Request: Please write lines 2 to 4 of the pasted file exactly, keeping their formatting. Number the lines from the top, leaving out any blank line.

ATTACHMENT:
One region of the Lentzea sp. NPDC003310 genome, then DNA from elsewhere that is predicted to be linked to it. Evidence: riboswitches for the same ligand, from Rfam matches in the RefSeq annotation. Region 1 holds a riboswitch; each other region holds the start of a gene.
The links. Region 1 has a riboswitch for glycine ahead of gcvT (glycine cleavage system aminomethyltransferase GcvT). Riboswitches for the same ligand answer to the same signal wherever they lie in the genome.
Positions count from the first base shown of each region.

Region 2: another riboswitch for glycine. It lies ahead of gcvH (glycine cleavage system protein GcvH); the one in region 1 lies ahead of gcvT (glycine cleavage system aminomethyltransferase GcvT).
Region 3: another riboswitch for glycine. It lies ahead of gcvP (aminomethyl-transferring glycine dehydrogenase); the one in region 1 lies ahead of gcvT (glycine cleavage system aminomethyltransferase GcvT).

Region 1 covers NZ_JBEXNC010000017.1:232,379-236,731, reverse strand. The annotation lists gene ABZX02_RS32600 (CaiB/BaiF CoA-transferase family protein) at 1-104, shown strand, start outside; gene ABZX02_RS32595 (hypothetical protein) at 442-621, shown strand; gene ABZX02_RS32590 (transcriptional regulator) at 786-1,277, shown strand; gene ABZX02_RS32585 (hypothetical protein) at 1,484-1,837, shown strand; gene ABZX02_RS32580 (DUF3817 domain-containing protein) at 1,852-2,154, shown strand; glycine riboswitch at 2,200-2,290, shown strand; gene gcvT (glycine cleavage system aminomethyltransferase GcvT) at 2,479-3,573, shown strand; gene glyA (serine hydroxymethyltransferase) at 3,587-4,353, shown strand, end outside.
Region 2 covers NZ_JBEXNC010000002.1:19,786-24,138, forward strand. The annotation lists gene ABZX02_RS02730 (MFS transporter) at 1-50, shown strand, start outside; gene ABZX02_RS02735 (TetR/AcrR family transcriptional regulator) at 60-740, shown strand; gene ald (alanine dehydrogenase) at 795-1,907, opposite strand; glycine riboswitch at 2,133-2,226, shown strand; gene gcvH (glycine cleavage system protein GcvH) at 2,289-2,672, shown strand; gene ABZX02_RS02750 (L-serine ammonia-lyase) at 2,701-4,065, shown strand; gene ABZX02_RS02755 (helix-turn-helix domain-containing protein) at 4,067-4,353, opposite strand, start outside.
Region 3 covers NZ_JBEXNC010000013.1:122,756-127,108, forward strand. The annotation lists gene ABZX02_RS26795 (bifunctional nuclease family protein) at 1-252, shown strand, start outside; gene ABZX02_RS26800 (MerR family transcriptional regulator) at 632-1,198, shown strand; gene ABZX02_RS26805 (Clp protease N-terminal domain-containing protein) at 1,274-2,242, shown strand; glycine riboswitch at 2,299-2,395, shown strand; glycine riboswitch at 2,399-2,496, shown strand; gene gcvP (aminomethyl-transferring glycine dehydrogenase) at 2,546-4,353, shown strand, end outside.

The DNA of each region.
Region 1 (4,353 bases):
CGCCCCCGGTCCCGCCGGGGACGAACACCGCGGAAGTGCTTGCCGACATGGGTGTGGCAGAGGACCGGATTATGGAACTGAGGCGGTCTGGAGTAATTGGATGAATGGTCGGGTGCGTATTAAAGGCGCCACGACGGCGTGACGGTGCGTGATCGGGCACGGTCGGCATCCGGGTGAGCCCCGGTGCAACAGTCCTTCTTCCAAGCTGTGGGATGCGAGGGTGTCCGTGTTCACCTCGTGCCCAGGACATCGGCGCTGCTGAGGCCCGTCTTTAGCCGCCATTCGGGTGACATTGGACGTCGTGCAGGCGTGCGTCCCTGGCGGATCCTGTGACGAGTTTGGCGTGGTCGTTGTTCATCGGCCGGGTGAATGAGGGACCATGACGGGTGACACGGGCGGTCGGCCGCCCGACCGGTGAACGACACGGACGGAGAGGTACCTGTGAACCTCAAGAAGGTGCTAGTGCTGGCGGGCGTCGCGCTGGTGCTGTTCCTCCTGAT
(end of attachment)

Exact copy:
The links. Region 1 has a riboswitch for glycine ahead of gcvT (glycine cleavage system aminomethyltransferase GcvT). Riboswitches for the same ligand answer to the same signal wherever they lie in the genome.
Positions count from the first base shown of each region.

Region 2: another riboswitch for glycine. It lies ahead of gcvH (glycine cleavage system protein GcvH); the one in region 1 lies ahead of gcvT (glycine cleavage system aminomethyltransferase GcvT).